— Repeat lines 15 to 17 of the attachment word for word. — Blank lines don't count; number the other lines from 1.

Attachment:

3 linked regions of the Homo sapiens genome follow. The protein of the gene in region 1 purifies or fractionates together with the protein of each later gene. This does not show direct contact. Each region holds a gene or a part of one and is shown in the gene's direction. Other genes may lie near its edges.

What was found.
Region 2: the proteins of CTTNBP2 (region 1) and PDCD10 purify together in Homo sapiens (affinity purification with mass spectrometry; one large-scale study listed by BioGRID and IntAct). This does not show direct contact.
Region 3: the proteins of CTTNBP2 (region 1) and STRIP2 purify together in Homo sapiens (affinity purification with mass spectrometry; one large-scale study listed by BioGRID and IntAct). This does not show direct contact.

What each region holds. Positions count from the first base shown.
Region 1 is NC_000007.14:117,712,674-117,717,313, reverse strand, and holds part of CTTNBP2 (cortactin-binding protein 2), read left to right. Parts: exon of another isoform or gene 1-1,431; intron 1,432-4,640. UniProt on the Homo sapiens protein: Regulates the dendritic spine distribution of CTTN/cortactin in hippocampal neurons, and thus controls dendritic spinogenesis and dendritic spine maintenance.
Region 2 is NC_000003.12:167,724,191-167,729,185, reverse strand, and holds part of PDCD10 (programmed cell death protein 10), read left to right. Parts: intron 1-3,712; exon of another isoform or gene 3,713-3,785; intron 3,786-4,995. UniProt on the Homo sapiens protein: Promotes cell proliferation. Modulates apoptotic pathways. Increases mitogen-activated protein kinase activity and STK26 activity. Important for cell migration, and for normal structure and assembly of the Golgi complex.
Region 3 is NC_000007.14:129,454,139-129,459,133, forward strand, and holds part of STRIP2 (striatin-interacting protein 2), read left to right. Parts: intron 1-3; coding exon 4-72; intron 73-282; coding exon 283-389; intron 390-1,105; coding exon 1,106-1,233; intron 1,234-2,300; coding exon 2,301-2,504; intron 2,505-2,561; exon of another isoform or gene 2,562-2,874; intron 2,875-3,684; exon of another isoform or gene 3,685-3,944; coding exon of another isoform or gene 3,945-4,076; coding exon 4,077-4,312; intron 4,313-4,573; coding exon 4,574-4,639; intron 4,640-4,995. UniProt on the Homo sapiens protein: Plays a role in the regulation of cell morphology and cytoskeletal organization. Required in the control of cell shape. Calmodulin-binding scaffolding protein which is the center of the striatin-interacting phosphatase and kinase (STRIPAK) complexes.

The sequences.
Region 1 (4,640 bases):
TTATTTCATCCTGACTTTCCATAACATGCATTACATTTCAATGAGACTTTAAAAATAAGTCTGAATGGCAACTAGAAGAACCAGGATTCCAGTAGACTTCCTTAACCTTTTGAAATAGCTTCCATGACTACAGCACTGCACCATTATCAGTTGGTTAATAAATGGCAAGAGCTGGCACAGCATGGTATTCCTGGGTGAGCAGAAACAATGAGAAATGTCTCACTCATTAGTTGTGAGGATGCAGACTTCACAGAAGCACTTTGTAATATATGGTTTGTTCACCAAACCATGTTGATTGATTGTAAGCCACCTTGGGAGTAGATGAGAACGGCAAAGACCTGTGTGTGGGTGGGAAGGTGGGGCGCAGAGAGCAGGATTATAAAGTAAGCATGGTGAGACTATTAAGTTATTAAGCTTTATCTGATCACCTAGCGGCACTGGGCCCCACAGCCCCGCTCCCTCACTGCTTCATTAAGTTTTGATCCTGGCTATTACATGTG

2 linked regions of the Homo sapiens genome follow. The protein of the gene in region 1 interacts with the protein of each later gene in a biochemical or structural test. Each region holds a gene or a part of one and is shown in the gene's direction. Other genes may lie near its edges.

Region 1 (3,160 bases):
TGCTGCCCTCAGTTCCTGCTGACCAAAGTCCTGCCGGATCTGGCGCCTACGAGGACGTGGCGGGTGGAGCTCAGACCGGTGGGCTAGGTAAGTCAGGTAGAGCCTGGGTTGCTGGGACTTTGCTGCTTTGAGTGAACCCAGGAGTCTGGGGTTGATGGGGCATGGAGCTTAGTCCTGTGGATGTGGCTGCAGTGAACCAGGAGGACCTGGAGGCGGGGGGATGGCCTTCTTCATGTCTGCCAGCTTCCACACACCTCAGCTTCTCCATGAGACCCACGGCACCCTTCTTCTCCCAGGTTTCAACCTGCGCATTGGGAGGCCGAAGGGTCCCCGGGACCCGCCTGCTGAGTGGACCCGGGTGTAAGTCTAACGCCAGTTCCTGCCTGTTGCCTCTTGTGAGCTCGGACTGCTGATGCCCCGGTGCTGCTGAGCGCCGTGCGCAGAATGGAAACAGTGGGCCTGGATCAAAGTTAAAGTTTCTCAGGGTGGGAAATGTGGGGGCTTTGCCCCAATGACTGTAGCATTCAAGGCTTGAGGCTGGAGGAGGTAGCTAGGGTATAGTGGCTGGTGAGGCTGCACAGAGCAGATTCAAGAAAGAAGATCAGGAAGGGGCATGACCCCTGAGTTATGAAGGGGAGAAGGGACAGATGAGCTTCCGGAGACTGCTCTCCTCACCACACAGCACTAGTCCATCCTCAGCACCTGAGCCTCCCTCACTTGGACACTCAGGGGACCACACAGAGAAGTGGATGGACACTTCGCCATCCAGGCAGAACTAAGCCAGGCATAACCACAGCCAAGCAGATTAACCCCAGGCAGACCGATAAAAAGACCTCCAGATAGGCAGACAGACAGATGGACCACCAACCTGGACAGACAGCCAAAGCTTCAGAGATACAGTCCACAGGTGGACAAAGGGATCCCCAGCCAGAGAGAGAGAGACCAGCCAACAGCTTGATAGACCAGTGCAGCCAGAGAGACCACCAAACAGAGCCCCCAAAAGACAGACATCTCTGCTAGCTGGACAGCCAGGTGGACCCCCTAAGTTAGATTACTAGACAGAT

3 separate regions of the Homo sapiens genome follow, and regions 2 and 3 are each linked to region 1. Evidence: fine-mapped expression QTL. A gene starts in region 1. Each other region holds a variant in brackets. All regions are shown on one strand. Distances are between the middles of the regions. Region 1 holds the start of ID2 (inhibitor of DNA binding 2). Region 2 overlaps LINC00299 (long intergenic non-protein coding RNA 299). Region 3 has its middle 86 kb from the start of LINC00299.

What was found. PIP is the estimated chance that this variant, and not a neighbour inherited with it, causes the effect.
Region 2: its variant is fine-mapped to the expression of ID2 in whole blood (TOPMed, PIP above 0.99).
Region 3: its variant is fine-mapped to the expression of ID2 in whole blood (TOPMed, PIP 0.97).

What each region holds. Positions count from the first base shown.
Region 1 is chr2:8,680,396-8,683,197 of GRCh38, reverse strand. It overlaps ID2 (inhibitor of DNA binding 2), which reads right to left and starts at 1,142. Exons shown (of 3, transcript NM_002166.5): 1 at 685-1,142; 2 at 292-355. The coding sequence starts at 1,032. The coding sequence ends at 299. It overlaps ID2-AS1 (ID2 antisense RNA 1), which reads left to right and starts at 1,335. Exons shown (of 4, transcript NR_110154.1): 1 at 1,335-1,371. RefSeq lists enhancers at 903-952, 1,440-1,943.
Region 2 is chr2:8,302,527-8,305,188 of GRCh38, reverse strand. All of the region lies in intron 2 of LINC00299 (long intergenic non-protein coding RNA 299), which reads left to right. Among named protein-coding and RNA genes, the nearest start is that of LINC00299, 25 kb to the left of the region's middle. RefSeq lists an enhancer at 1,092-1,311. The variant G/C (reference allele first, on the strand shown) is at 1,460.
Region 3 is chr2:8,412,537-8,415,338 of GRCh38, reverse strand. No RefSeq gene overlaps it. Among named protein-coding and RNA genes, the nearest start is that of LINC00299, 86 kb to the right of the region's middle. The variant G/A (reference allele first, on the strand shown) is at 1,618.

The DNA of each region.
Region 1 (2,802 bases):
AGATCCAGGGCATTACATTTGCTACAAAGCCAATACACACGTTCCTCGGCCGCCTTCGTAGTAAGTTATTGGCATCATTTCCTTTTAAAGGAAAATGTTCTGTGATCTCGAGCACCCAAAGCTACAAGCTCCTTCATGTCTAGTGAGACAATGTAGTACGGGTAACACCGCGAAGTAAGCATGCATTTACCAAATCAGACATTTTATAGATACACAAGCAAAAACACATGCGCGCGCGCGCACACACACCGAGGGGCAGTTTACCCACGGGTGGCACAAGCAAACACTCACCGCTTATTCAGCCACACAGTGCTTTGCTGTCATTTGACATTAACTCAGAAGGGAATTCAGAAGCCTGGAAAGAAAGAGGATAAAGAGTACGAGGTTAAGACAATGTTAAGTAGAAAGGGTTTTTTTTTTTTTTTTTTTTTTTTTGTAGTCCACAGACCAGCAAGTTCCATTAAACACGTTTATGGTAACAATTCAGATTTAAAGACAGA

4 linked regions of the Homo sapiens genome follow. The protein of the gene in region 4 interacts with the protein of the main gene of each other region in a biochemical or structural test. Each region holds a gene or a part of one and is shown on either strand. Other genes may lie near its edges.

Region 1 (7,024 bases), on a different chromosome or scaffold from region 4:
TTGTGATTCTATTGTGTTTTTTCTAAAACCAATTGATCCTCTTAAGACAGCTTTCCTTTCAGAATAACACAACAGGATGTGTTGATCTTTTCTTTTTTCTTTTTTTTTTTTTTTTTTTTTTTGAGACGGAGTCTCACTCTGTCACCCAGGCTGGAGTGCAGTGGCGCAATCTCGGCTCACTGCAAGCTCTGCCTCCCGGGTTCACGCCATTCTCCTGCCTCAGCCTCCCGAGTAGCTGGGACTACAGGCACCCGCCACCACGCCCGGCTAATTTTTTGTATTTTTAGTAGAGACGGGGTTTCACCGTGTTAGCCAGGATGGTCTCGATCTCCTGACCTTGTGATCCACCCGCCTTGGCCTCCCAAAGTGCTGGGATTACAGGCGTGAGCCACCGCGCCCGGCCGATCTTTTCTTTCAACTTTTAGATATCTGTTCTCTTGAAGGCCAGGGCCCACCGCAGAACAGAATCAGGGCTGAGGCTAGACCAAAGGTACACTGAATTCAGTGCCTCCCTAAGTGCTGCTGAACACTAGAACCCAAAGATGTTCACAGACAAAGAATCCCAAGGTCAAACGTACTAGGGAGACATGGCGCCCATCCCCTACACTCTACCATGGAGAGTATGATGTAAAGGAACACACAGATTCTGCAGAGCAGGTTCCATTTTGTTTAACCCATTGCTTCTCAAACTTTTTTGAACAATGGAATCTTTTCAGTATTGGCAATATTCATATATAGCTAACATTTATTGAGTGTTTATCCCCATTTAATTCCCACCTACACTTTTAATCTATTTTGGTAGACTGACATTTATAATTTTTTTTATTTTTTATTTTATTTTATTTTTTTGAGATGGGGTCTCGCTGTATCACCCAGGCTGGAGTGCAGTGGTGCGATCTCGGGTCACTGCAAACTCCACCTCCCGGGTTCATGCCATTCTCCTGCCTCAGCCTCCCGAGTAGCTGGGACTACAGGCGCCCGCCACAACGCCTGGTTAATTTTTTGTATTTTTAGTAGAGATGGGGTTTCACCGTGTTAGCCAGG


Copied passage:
3 separate regions of the Homo sapiens genome follow, and regions 2 and 3 are each linked to region 1. Evidence: fine-mapped expression QTL. A gene starts in region 1. Each other region holds a variant in brackets. All regions are shown on one strand. Distances are between the middles of the regions. Region 1 holds the start of ID2 (inhibitor of DNA binding 2). Region 2 overlaps LINC00299 (long intergenic non-protein coding RNA 299). Region 3 has its middle 86 kb from the start of LINC00299.

What was found. PIP is the estimated chance that this variant, and not a neighbour inherited with it, causes the effect.
Region 2: its variant is fine-mapped to the expression of ID2 in whole blood (TOPMed, PIP above 0.99).